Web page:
The spices : roasted fresh grated coconut, cumin seeds, coriander seeds, fenugreek seeds, black peppercorns, dried chillies and fresh curry leaves, which are then process in the spice or coffee grinder to a powder, rather a slightly rough powder. I have added half the amount of all the spices, as usual for more gravy.

There's a whole list of other ingredients that went into making this curry ; green chillies, garlic, ginger, onions, turmeric, tomatoes coconut milk, coriander leaves.



This chicken curry is so delicious and the aroma is fabulous. There was no leftovers, well, except for a small bowl of the delicious gravy, which I'm not letting it go to waste! I had it the next day with some leftover rice, along with a fried egg and sliced fresh cucumbers for my lunch. 


Nagore Chicken Curry
(adapted from "Curry Nation", Madhur Jaffrey)
Serves 4-6
For the spice paste :
4 tablespoons freshly grated coconut
1 tablespoon cumin seeds
1 tablespoon coriander seeds
1 teaspoon fenugreek seeds
1 teaspoon black peppercorns
4 dried chillies
20-30 fresh curry leaves

For the curry :
6 tablespoons olive oil or sunflower oil
3-4 green chillies
6 finely grated or crushed garlic cloves
1 tablespoon peeled, finely grated root ginger
2 medium red onions, halved and finely sliced
2 medium white onions, halved and finely sliced
1/2 teaspoon turmeric
3 medium tomatoes, finely chopped
2 teaspoons salt
1 whole chicken, about 1.6kg (3-1/2 lb), skinned and portioned into 10 pieces (drumsticks, thighs, wings and halved breasts)
120ml (scant 4 fl oz) coconut milk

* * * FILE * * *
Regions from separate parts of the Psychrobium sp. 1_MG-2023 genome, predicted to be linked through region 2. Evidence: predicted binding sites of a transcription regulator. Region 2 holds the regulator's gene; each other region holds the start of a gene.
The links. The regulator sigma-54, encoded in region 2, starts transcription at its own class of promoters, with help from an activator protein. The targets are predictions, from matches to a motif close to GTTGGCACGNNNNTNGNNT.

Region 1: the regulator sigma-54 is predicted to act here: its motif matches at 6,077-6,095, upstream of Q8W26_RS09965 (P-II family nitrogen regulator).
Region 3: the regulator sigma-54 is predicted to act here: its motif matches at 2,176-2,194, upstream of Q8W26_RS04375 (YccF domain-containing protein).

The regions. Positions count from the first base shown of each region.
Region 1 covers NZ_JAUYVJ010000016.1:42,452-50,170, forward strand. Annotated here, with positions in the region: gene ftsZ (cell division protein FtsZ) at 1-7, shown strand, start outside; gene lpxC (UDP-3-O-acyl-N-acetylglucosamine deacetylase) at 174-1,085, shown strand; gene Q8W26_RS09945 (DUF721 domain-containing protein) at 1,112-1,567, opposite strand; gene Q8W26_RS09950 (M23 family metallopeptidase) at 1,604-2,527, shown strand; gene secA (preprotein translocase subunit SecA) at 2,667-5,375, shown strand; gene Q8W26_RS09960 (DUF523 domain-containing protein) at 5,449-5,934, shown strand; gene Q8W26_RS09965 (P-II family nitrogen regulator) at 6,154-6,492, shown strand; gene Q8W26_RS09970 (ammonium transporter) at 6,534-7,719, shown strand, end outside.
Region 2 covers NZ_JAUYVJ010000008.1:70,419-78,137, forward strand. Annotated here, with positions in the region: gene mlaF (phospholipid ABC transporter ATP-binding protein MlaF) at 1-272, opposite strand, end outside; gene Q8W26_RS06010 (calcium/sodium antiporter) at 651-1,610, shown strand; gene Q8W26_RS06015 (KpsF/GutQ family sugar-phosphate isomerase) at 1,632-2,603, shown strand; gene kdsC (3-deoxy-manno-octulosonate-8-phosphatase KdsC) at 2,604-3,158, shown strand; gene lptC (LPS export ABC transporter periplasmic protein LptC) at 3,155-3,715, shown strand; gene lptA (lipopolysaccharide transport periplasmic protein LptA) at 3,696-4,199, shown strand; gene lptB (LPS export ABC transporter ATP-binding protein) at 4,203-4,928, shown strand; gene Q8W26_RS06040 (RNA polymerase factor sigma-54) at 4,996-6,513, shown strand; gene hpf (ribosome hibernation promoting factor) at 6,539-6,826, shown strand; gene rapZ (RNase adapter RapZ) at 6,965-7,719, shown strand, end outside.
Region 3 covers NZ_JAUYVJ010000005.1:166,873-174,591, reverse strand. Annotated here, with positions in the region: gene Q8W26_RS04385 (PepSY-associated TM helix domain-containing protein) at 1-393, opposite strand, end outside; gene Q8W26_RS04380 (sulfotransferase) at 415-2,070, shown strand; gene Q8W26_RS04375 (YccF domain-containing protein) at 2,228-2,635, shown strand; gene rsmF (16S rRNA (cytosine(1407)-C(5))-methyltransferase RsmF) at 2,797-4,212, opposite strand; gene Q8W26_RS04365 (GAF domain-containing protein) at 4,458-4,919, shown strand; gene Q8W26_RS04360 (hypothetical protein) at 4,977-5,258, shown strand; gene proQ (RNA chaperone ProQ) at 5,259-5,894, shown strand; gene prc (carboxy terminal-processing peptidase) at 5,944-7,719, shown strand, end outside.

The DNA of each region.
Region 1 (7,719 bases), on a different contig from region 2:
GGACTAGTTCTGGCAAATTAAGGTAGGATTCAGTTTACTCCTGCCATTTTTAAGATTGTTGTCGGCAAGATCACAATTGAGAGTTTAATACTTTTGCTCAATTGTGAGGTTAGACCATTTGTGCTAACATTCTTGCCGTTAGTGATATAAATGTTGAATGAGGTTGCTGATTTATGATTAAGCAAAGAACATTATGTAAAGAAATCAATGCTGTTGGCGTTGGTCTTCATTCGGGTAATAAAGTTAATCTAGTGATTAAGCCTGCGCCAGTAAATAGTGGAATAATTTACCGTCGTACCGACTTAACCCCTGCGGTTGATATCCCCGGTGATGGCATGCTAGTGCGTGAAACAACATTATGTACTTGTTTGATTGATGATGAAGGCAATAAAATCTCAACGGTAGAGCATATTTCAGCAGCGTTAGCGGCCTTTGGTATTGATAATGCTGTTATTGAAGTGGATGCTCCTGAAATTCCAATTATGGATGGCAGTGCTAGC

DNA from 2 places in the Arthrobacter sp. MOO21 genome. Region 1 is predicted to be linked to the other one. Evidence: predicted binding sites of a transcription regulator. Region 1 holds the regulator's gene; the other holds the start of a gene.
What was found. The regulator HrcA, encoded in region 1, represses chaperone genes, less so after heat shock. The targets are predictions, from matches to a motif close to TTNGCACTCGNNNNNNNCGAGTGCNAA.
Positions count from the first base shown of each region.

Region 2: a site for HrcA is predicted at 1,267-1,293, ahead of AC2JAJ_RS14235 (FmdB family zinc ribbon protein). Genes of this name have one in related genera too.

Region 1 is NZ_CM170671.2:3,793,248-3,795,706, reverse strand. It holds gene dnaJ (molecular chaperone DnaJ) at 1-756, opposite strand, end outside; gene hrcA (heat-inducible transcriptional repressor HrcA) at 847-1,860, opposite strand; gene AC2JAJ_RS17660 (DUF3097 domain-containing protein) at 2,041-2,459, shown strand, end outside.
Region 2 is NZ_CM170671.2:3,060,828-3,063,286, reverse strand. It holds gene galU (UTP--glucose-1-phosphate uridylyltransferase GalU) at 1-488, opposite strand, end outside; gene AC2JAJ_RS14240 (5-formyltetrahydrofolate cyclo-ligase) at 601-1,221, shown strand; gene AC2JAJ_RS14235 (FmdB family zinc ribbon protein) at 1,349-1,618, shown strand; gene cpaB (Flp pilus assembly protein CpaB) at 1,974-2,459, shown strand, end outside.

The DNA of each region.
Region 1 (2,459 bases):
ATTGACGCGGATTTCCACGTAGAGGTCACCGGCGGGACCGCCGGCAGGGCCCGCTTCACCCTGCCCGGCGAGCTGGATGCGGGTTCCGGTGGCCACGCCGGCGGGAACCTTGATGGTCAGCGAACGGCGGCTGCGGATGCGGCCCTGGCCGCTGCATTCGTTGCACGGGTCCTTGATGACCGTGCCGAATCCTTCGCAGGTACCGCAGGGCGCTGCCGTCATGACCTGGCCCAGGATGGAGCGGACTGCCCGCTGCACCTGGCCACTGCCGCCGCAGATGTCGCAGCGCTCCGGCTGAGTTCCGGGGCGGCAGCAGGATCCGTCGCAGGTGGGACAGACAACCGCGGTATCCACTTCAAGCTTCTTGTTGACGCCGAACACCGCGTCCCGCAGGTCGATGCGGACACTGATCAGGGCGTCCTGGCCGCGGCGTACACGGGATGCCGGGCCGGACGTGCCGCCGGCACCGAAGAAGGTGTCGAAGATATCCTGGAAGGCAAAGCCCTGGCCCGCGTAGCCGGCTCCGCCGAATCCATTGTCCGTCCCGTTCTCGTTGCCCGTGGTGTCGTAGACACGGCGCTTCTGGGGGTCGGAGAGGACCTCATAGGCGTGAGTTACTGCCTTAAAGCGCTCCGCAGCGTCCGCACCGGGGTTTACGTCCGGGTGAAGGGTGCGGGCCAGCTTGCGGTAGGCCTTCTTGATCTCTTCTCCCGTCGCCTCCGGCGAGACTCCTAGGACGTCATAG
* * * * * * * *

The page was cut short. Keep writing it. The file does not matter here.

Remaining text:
4 tablespoons finely chopped coriander leaves

For the spice paste, set a karhai, wok or small frying pan, about 18 centimetres (7 inches) in diameter, over a medium heat and add the coconut, stirring until it browns. Add the cumin, coriander and fenugreek seeds, the peppercorns and dried chillies. Continue to stir for two or three minutes. As the spices release their aromas, drop in the curry leaves. Stir for 30 seconds, then cool. Grind in a clean coffee grinder or spice grinder to a fine, slightly oily powder.

To make the curry, set a large pan, about 25 centimetres (10 inches) in diameter, over a medium heat. When it's hot, pour in the oil. Drop in one whole green chilli. Stir and allow the skin to blister for 30 seconds. Add the garlic and ginger. Stir and fry for two to three minutes, until the garlic just starts to brown. Tip in the onions and saute for 16-18 minutes, until soft and golden. Add splashes of boiling water to prevent any sticking. Stir in the turmeric. Tip in the spice paste and incorporate thoroughly for one or two minutes. Now add the tomatoes and cook, covered, for about 10 minutes. Stir occasionally, mashing the tomatoes into the sauce and reducing the heat if the tomatoes seem to catch. Add the remaining green chillies, slit lengthways, and the salt. Mix well, then add the chicken. Brown the meat for about 10 minutes. Pour in 400ml (14 floz) of water and combine well. Add the coconut milk and coriander. Stir, cover and cook over a low heat for about 35 minutes, or until done.


I'm linking this post with I Heart Cooking Clubs (IHCC), theme for this week
June Potluck



Saturday, July 2, 2016

Raw Vegetable Slaw with Creamy Garlic Dressing

This week at Cook the Book Fridays (CtBF), the selected recipe is Raw Vegetable Slaw with Creamy Garlic Dressing. CtBF is an online group of food bloggers who are currently cooking from David Lebovitz's latest cookbook, My Paris Kitchen. 

Firstly make the dressing by combining mayonnaise, red wine vinegar, minced garlic, Dijon mustard and ground black pepper, in a bowl until smooth. Cover and refrigerate for a few hours before using. Now there's a confusion about the amount of garlic when I read the concerns posted at CtBF, is it really 2 tablespoons or supposed to be just 2 cloves? So for a start, I've used two cloves, chopped finely, add to the dressing, and mixed to combine. I had a little taste of the dressing, it was really good, and the taste of the garlic is definitely there, so that was the amount of garlic I've used, only 2 cloves.